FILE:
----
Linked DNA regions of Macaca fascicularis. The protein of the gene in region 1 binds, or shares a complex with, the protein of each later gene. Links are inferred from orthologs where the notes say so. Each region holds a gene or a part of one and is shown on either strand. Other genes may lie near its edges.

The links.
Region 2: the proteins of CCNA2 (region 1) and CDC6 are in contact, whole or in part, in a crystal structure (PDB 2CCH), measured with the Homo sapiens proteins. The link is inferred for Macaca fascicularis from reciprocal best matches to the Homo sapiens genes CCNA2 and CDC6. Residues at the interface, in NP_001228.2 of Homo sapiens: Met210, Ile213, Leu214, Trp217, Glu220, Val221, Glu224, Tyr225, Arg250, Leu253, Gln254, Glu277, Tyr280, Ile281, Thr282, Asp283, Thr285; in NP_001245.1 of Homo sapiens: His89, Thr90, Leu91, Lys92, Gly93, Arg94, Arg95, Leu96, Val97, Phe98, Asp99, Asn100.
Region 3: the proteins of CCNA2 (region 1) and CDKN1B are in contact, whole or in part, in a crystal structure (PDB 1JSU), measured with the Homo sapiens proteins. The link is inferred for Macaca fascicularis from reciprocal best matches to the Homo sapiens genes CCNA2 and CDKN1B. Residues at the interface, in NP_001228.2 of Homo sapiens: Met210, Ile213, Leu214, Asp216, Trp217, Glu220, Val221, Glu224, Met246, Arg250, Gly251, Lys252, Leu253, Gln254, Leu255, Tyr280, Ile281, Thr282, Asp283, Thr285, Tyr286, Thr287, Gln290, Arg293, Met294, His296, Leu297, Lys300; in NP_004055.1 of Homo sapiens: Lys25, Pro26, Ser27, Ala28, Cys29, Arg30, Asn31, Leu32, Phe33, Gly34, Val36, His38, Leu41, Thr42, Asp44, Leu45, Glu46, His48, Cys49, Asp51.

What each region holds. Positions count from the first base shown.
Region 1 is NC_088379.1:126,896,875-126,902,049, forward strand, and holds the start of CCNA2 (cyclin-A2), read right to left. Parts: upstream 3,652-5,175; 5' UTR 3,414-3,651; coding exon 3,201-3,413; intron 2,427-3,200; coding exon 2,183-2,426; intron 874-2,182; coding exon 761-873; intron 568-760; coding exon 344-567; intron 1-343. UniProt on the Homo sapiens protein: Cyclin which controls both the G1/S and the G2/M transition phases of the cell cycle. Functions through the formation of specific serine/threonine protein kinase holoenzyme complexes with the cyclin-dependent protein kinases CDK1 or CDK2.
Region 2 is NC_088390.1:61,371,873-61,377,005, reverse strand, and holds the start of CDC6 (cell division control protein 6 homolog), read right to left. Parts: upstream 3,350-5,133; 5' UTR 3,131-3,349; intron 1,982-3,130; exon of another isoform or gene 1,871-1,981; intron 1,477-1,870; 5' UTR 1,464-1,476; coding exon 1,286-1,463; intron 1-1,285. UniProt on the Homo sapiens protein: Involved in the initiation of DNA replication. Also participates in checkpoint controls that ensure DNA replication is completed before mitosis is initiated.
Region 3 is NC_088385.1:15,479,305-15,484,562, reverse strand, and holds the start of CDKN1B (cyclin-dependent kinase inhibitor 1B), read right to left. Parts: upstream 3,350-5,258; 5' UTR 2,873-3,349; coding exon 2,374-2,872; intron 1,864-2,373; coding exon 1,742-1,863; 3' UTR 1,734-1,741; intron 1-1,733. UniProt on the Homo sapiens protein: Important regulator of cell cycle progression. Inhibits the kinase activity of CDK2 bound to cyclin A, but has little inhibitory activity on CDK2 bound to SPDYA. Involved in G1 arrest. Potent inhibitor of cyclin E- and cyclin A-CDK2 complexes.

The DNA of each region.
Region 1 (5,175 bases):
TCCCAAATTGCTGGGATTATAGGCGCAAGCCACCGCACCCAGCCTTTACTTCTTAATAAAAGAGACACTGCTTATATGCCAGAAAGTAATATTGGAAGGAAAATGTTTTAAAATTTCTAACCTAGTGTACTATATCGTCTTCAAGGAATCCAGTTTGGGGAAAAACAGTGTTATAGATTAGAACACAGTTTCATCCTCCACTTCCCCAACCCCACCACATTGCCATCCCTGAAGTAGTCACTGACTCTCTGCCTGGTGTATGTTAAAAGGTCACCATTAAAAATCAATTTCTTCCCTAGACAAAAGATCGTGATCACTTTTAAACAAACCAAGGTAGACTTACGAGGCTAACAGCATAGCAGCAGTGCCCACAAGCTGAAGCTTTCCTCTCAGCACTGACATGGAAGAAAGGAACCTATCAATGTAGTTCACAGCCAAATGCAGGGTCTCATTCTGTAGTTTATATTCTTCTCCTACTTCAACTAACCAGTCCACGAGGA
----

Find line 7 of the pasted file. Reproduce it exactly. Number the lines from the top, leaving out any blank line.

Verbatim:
Region 2 is NC_088390.1:61,371,873-61,377,005, reverse strand, and holds the start of CDC6 (cell division control protein 6 homolog), read right to left. Parts: upstream 3,350-5,133; 5' UTR 3,131-3,349; intron 1,982-3,130; exon of another isoform or gene 1,871-1,981; intron 1,477-1,870; 5' UTR 1,464-1,476; coding exon 1,286-1,463; intron 1-1,285. UniProt on the Homo sapiens protein: Involved in the initiation of DNA replication. Also participates in checkpoint controls that ensure DNA replication is completed before mitosis is initiated.